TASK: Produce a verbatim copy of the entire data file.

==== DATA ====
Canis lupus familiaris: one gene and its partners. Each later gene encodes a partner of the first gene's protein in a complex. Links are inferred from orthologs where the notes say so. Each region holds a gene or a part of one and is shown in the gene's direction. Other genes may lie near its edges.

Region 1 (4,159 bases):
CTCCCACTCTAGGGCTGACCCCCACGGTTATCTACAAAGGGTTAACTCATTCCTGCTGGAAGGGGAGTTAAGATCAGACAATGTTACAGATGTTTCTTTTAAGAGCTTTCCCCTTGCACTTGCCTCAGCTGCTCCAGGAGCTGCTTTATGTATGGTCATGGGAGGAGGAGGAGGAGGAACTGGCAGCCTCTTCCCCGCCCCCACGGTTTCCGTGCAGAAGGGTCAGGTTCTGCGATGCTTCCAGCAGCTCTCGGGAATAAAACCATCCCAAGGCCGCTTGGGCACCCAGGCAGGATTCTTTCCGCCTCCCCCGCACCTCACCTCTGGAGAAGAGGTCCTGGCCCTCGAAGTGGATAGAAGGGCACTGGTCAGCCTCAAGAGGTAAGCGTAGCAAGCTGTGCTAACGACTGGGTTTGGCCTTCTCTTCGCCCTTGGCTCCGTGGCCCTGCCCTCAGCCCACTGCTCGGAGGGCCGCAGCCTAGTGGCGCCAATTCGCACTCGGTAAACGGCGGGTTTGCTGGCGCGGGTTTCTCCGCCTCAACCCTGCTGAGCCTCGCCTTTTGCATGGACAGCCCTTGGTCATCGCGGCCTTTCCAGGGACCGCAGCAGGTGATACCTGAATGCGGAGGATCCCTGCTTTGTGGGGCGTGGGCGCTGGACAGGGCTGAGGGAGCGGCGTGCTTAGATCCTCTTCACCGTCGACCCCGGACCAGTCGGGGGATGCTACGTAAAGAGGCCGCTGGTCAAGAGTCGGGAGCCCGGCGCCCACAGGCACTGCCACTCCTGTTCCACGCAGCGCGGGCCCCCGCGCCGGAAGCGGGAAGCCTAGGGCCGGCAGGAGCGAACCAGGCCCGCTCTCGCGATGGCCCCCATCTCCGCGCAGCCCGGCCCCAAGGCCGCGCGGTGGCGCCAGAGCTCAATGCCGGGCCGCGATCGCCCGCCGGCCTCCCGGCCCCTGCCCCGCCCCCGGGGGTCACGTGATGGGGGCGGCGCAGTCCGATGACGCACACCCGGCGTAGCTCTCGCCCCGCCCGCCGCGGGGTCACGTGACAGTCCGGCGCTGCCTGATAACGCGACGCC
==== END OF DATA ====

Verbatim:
Canis lupus familiaris: one gene and its partners. Each later gene encodes a partner of the first gene's protein in a complex. Links are inferred from orthologs where the notes say so. Each region holds a gene or a part of one and is shown in the gene's direction. Other genes may lie near its edges.

Region 1 (4,159 bases):
CTCCCACTCTAGGGCTGACCCCCACGGTTATCTACAAAGGGTTAACTCATTCCTGCTGGAAGGGGAGTTAAGATCAGACAATGTTACAGATGTTTCTTTTAAGAGCTTTCCCCTTGCACTTGCCTCAGCTGCTCCAGGAGCTGCTTTATGTATGGTCATGGGAGGAGGAGGAGGAGGAACTGGCAGCCTCTTCCCCGCCCCCACGGTTTCCGTGCAGAAGGGTCAGGTTCTGCGATGCTTCCAGCAGCTCTCGGGAATAAAACCATCCCAAGGCCGCTTGGGCACCCAGGCAGGATTCTTTCCGCCTCCCCCGCACCTCACCTCTGGAGAAGAGGTCCTGGCCCTCGAAGTGGATAGAAGGGCACTGGTCAGCCTCAAGAGGTAAGCGTAGCAAGCTGTGCTAACGACTGGGTTTGGCCTTCTCTTCGCCCTTGGCTCCGTGGCCCTGCCCTCAGCCCACTGCTCGGAGGGCCGCAGCCTAGTGGCGCCAATTCGCACTCGGTAAACGGCGGGTTTGCTGGCGCGGGTTTCTCCGCCTCAACCCTGCTGAGCCTCGCCTTTTGCATGGACAGCCCTTGGTCATCGCGGCCTTTCCAGGGACCGCAGCAGGTGATACCTGAATGCGGAGGATCCCTGCTTTGTGGGGCGTGGGCGCTGGACAGGGCTGAGGGAGCGGCGTGCTTAGATCCTCTTCACCGTCGACCCCGGACCAGTCGGGGGATGCTACGTAAAGAGGCCGCTGGTCAAGAGTCGGGAGCCCGGCGCCCACAGGCACTGCCACTCCTGTTCCACGCAGCGCGGGCCCCCGCGCCGGAAGCGGGAAGCCTAGGGCCGGCAGGAGCGAACCAGGCCCGCTCTCGCGATGGCCCCCATCTCCGCGCAGCCCGGCCCCAAGGCCGCGCGGTGGCGCCAGAGCTCAATGCCGGGCCGCGATCGCCCGCCGGCCTCCCGGCCCCTGCCCCGCCCCCGGGGGTCACGTGATGGGGGCGGCGCAGTCCGATGACGCACACCCGGCGTAGCTCTCGCCCCGCCCGCCGCGGGGTCACGTGACAGTCCGGCGCTGCCTGATAACGCGACGCC